The Boldly Jacksonville series presented by Swisher, has featured the rich history of Jacksonville Hockey. A history that shares the stories of several popular franchises, big games, unique logos and well-known names of the game. Jacksonville’s Hockey lore includes a remarkable moment of the second all-black line in professional hockey history. A line comprised of Daniel Hickman, Kahlil Thomas and Tyrone Garner was formed by the Jacksonville Barracudas during the 2006-07 season.
While the Barracudas were the second in professional hockey to assemble an all-black line, there were three other occasions that paved the way for Jacksonville to take its place in history. The first known line to take the ice was with the Quebec Senior Hockey League’s Sherbrooke St. Francois during the 1948-49 season when the Carnegie Brothers, Herb and Ozzie, teamed up with Manny McIntyre.
Hockey would have to wait nearly 22 years in 1970 for the moment to reprise itself, when St. Mary’s University and head coach Bob Boucher placed Percy Paris, Darrell Maxwell and Bob Dawson on the same line.
The first all-black line in professional hockey became official during the 1998-99 season when the Flint Generals of the now defunct United Hockey League (UHL) sent out Kahlil Thomas, Nick Forbes and current Cincinnati Cyclones head coach Jayson Payne.
The feat would happen again during the 2006-07 season with the Barracudas, and ironically Kahlil Thomas would take part of another trail blazing line with Tyrone Garner and Daniel Hickman. In this article, Hickman reminisces about this memorable achievement.
Hickman (pictured above) grew up in Hamden, Connecticut and played collegiately at Southern New Hampshire University from 2001-2005 before starting his professional career in 2005-2006. After stints that year with in the UHL and Central Hockey League, Hickman first came to the Sunshine State when he signed with the Southern Professional Hockey League’s (SPHL) Jacksonville Barracudas.
“I would have never thought I would play for a team in Florida, or even move here,” said Hickman. “I’m used to skating on ponds and shoveling snow. I landed in Jax after I started e-mailing coaches the old school style approach. Ron Dugay (Barracudas head coach) hit me up and told me If I can be in Knoxville two days from now, you can play. I drove down from Connecticut.”
Hickman recalled how supportive and passionate the fans in Northeast Florida were.
“Jacksonville really embraced their players. There were a lot of fans that wanted to buy your jersey or meet us at Applebee’s after games and do autographs. It just made you feel special.”
Hickman played 15 games in Jacksonville during that 2005-06 season and would leave temporarily the following year to start the season with the Pee Dee Cyclones (SPHL). Hickman returned to Jacksonville later that year and appeared in an additional 23 games with the Barracudas, helping guide the team to the SPHL Finals.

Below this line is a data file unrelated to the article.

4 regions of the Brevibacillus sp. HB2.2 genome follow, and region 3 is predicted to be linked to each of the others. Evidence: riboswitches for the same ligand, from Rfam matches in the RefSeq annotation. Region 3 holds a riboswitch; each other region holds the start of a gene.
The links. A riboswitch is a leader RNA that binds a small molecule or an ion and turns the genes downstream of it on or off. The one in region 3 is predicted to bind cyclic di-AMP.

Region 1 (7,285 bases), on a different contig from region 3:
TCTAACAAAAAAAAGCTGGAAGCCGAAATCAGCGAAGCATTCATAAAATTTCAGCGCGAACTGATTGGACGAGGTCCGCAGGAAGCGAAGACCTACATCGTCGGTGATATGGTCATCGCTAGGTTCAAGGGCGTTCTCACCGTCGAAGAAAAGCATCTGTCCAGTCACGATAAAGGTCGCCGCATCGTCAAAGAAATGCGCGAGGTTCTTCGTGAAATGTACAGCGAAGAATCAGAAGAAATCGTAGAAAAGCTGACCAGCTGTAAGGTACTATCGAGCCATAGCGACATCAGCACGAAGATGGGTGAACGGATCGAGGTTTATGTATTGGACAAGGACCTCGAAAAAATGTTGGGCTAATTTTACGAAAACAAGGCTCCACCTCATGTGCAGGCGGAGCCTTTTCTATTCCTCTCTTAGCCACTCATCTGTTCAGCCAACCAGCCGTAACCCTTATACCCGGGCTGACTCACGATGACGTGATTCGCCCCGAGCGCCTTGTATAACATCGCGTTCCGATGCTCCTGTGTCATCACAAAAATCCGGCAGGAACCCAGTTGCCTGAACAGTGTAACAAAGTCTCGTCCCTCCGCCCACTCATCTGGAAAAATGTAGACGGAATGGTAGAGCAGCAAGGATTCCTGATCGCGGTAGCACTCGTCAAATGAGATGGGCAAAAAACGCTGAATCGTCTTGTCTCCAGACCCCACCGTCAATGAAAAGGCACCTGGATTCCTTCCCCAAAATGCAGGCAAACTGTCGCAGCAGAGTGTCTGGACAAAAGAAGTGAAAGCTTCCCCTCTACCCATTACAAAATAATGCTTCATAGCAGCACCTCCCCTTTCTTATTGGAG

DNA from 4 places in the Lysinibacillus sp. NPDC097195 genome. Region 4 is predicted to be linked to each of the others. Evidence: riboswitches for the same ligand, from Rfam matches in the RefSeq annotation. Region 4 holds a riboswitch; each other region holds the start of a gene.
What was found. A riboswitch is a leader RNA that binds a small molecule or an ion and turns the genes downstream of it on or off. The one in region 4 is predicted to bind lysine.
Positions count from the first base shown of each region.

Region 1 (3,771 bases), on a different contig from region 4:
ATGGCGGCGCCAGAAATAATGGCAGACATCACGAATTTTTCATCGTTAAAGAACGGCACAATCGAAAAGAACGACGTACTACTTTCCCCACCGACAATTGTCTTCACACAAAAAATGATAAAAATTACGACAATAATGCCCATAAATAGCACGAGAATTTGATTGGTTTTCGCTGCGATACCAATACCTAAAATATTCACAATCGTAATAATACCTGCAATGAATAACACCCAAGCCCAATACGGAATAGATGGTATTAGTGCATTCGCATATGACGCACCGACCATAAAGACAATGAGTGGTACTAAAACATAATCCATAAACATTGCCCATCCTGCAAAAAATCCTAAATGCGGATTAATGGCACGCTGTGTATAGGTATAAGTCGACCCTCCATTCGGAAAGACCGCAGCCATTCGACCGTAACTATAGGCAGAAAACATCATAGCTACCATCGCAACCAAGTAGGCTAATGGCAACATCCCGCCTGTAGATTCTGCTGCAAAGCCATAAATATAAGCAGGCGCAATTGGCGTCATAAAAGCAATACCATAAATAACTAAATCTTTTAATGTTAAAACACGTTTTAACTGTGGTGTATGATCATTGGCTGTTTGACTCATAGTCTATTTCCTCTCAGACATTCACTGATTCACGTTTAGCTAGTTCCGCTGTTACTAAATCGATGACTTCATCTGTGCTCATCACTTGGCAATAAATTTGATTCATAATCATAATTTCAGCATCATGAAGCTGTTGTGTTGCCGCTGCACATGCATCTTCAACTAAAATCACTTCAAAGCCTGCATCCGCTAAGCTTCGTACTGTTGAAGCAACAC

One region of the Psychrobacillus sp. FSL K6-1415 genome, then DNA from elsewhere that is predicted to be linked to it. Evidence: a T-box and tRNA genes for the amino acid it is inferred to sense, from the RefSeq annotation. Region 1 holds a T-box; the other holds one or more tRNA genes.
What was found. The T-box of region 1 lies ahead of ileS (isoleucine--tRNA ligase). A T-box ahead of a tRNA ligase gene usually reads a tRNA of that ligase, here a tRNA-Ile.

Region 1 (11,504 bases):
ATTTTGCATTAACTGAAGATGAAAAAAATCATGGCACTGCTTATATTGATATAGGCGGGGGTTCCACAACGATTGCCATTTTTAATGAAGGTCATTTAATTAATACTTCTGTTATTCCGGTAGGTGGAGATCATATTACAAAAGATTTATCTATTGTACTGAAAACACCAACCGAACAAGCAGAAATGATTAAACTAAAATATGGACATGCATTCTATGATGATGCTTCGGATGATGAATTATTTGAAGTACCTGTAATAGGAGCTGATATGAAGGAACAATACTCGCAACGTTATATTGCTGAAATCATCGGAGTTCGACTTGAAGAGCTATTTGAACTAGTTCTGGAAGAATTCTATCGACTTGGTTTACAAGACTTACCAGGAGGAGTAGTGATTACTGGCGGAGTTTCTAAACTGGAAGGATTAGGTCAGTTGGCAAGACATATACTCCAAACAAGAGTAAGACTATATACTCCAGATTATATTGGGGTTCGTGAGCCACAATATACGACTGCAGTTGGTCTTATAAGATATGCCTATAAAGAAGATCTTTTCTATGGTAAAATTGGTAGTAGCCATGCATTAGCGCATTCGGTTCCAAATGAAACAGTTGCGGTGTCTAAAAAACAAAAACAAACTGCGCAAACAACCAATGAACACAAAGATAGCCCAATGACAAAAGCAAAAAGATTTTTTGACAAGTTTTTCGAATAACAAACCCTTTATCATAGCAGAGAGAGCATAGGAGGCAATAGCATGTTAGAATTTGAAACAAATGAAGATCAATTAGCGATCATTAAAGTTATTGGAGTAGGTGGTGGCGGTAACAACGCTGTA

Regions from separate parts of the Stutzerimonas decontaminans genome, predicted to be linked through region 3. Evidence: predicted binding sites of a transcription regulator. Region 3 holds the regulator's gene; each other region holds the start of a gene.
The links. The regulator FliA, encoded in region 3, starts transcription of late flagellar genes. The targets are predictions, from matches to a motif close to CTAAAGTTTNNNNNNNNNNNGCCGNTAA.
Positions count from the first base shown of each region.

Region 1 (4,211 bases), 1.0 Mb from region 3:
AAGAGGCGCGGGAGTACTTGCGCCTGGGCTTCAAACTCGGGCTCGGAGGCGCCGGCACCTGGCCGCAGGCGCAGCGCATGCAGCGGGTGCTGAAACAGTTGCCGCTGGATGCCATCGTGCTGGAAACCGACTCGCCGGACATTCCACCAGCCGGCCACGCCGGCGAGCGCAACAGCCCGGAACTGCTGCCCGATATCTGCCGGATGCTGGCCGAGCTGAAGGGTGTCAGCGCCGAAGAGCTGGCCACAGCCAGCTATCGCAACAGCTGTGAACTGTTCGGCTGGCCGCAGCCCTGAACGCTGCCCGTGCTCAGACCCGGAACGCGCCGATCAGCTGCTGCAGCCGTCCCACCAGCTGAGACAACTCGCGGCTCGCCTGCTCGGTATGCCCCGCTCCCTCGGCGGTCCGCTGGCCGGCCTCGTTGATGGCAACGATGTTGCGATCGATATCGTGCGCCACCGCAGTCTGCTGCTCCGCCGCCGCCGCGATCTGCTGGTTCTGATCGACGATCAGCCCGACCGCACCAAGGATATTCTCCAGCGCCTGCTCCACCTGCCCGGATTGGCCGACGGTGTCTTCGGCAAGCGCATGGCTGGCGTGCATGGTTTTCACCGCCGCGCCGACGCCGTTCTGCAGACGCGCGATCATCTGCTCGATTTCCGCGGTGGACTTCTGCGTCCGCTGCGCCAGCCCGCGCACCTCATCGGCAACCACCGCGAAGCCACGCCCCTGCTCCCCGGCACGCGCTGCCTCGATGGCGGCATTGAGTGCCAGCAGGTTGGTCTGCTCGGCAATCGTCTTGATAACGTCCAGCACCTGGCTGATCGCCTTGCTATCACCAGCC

“When we made the playoffs, we were the last seed, but because we were a team that did everything together, we did well. We played beach volleyball together, would go to the beach and have fun together, we had that camaraderie the other teams didn’t have. We had to play the finals at Skate World and it was packed. I swear you couldn’t hear your teammates. I couldn't hear my linemate’s voice. It gives me goosebumps now just thinking about it—it was so loud.”
While the team that season orchestrated a memorial playoff run that fell just short in the finals, the team took part in another remarkable moment, as another all-black line was assembled during the season.
“I had never ever played against another minority player before,” said Hickman. “And I had never played with a minority before. At the time you didn’t even know it was history. I think Kahlil (Thomas) had something to do with it. I didn’t think anything of it. I was just like this is going to be a great line together, that’s bottom line, let’s kill it, let’s do it. It was very fun. We did damage too; I just remember many times skating to center ice after a goal or an assist and after something we ended up going back to the faceoff dot at center ice because it happened so many times.”
Making the story even more unique, was the fact that Tyrone Garner spent his entire career as a goalie, even appearing in three games in the NHL with the Calgary Flames during the 1998-99 season, but due to an injury he sustained overseas, Garner’s days as a netminder ended, and he skated out as a forward during his time with the Barracudas
“Tyrone would skate through people on the ice, and set up plays,” explained Hickman. “Kahlil was kind of like Sidney Crosby setting up plays and a good skater, and then you had me, who was skilled with a hard slapshot. We were a perfect combination. When we got out there, I felt like we were feared. I think it definitely sparked everyone on the team. It was cool that we didn’t know we were making history. We just knew we had two beasts and a very skilled player on one line together, regardless of what our nationality was. It was just something that people didn’t really see and to see us flying out there. Me and Kahlil are great skaters and to see Ty Garner (pictured below) who was surprisingly a really good skater for being a goalie.”